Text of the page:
Wednesday, 8 May 2013

SUPP needs new image to stay relevant

by Lian Cheng.

THE Sarawak United People’s Party (SUPP) would have been wiped out in the 13th General Elections on Sunday if not for a face-saving victory in the Bumiputera-majority Serian seat where its popular deputy president Datuk Richard Riot secured the party’s only success by an overwhelming majority of 13,151 votes.

Following the defeats in all the six Chinese-majority seats it contested — Bandar Kuching, Stampin, Sibu, Lanang, Sarikei and Miri — SUPP president Datuk Seri Peter Chin apologised for the dismal performance, saying he will shoulder the blame for yet another huge loss suffered by the party since its inception 54 years ago.

No one doubts Chin’s sincerity in acknowledging SUPP’s failure to put up a better showing in this election nor his very honourable and decent reaction to the dismal results.

However, what should be scrutinised even more closely now is the party’s relevance to the Chinese community. Can SUPP still touch base with the community on crucial issues affecting them or has it lost touch with their needs?

This is not a new question. SUPP’s relevance to the Chinese community had already been called into question since its crushing defeat in the 2011 state elections, losing an unprecedented 11 out of 13 Chinese-majority seats it contested, including a slew of strongholds.

Based on the 2011 drubbing, SUPP was predicted to only have a fighting chance in the parliamentary seats of Stampin and Sibu in Sunday’s polls.

There were still hopes in Stampin because of Datuk Yong Khoon Seng’s popularity and clean image as the MP whereas in Sibu, the party was banking on the full support of the Bumiputera population that forms 36 per cent of the electorate – plus the backing of the urban SUPP faithfuls – to carry the day. But all the pre-polls predictions were turned upside down.

If the Chinese community had voted to reject SUPP candidates such as Yong who has a track record of serving his constituents faithfully, and other well-respected and diligent party leaders such as Datuk Sebastian Ting and Vincent Lau Lee Ming who have been serving the community without asking for anything in return, then one can only conclude that even though these SUPP leaders had given of their best in serving the community, it was apparently not enough.

However, according to another school of thought, the Chinese community recognise these facts and the votes they cast on May 5 were not so much against SUPP as against the BN government as a whole.

At every opposition ceramah, the Chinese community had been told Ini Kali Lah (this is the time) – meaning the time was right to make a total change of the government and try out the two- party system.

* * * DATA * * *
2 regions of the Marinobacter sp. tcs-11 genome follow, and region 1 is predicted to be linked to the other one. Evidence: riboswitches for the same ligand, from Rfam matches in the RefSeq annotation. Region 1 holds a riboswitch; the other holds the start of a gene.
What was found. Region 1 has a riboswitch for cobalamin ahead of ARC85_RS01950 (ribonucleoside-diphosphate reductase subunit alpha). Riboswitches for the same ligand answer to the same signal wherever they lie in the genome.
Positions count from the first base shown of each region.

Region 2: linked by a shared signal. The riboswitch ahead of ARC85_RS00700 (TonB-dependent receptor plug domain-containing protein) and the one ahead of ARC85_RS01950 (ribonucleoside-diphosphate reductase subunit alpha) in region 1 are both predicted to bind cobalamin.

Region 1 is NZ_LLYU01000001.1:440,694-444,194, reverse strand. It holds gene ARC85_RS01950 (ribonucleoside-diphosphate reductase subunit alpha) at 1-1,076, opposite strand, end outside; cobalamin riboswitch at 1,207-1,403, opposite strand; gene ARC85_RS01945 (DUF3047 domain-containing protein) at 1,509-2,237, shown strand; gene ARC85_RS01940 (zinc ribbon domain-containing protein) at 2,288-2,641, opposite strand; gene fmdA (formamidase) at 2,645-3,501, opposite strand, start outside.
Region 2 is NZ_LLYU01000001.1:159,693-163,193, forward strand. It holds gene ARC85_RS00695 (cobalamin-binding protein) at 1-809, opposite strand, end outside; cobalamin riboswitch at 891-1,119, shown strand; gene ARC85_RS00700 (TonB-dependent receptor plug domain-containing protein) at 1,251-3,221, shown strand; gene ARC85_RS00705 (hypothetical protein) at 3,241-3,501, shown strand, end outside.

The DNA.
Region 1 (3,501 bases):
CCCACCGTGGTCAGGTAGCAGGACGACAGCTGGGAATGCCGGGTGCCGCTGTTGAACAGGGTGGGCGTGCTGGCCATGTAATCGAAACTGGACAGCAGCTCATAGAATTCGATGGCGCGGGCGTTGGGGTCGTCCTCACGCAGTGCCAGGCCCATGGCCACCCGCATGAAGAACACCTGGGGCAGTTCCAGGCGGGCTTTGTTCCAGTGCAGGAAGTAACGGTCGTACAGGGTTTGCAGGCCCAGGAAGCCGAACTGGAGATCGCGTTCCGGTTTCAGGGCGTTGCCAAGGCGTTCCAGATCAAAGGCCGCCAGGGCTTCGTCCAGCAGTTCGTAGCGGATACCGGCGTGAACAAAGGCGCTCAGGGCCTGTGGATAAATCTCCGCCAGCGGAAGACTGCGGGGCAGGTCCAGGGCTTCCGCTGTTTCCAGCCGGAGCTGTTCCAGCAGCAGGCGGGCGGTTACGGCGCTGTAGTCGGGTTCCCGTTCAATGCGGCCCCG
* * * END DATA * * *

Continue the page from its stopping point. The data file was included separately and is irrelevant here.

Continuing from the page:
It is believed the opposition’s campaigning along this line had given the community a sense of mission and “a purpose in life.” The community had been convinced that the new government would be one that is fair and clean, bereft of all the vices of the present BN government.

In other words, SUPP was fighting against a political ideology or a political ideal. It’s a tide even a united party would have had a hard time trying to stem, let alone SUPP on its own, considering the party went into the election disadvantaged and fragmented by factional infighting that was not healed but only subdued.

After such a big setback — and an uncertain future ahead of it — the party has called for a Central Working Committee (CWC) meeting today to identify the cause(s) of its poor electoral performance and chart a way out of the political eagre into friendlier waters.

The agenda may include the stepping down of its president Datuk Seri Peter Chin, the refusal to accept any ministerial portfolio by those elected and the withdrawal from BN as a component party.

It’s believed the party will take some drastic measures to ensure its survival as there are still many who subscribe to its fundamental beliefs and values.

In the six seats it contested, SUPP garnered 114,109 votes against DAP-PKR’s 166,389.The total majority of votes for the six seats was 52,280 (see table). Based on the figures, SUPP picked up 40 per cent of the total 284,104 votes cast.

Thus, despite winning just one seat, it’s perhaps fair to say SUPP, as a party, still represent 40 per cent of the Chinese community across Sarawak.

Moreover, given that the electoral battle this round had pitted SUPP at its nadir against DAP at its zenith, the outcome could be deemed understandable.

In the face of overwhelming odds, SUPP managed to put up a breakwater to stem 40 per cent of the urban tide — a fact even state BN chairman Pehin Sri Abdul Taib Mahmud agrees with.

What SUPP needs now is a visibly drastic change to convince the people that it is a “what you see is what you get” party — one that gains support by fulfilling promises, not making empty promises.-theborneopost

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